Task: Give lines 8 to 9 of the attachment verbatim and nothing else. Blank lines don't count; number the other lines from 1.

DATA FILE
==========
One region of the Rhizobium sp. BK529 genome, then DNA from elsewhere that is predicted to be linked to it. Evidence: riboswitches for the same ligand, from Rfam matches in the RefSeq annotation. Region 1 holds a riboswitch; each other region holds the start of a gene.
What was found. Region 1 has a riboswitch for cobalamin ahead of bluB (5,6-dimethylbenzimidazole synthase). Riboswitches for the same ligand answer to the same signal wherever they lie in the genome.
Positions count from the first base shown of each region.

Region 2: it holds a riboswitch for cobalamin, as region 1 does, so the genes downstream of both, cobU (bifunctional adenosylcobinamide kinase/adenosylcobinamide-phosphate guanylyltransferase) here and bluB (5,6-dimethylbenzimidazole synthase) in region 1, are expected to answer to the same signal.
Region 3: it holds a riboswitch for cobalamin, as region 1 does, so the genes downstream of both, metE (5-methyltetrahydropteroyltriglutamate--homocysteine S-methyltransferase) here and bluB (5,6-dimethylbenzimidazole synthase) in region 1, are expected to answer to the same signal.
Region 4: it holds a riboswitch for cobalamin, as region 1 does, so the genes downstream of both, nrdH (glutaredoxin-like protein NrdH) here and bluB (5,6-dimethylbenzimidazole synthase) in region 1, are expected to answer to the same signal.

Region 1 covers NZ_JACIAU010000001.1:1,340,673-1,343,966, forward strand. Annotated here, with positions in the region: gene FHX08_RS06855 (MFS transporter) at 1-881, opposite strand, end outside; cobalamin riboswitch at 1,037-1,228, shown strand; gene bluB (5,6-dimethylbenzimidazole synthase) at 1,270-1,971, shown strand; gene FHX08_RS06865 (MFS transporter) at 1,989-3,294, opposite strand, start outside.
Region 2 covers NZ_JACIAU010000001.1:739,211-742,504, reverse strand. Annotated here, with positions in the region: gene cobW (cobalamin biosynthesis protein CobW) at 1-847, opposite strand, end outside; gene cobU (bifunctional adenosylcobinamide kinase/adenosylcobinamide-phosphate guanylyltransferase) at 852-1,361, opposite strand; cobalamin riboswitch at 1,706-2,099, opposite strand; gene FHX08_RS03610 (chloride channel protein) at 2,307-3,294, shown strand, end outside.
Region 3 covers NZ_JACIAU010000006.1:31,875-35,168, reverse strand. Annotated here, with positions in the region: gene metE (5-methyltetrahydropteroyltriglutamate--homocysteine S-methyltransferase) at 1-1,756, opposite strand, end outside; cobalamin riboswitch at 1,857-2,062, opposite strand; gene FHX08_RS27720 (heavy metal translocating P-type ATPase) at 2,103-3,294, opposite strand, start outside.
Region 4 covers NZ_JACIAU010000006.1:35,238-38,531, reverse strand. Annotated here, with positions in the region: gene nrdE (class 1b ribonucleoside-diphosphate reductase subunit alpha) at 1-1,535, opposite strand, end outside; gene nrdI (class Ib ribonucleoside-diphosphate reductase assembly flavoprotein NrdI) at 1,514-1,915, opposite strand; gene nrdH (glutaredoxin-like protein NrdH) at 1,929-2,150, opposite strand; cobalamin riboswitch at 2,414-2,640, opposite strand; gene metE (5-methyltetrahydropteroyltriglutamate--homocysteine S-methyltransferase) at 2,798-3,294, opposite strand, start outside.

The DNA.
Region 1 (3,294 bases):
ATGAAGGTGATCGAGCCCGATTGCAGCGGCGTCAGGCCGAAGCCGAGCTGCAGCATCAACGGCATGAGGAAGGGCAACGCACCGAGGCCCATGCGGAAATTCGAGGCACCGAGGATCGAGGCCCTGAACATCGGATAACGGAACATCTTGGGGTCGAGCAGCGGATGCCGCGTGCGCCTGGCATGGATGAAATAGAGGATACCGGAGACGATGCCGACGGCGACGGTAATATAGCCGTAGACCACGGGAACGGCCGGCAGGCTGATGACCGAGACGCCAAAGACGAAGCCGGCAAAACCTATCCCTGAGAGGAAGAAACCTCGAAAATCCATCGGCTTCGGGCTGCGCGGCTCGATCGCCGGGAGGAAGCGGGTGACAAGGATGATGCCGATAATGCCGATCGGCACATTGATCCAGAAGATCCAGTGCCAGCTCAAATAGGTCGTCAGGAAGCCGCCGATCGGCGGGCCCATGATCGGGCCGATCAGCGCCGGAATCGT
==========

Region 2 covers NZ_JACIAU010000001.1:739,211-742,504, reverse strand. Annotated here, with positions in the region: gene cobW (cobalamin biosynthesis protein CobW) at 1-847, opposite strand, end outside; gene cobU (bifunctional adenosylcobinamide kinase/adenosylcobinamide-phosphate guanylyltransferase) at 852-1,361, opposite strand; cobalamin riboswitch at 1,706-2,099, opposite strand; gene FHX08_RS03610 (chloride channel protein) at 2,307-3,294, shown strand, end outside.
Region 3 covers NZ_JACIAU010000006.1:31,875-35,168, reverse strand. Annotated here, with positions in the region: gene metE (5-methyltetrahydropteroyltriglutamate--homocysteine S-methyltransferase) at 1-1,756, opposite strand, end outside; cobalamin riboswitch at 1,857-2,062, opposite strand; gene FHX08_RS27720 (heavy metal translocating P-type ATPase) at 2,103-3,294, opposite strand, start outside.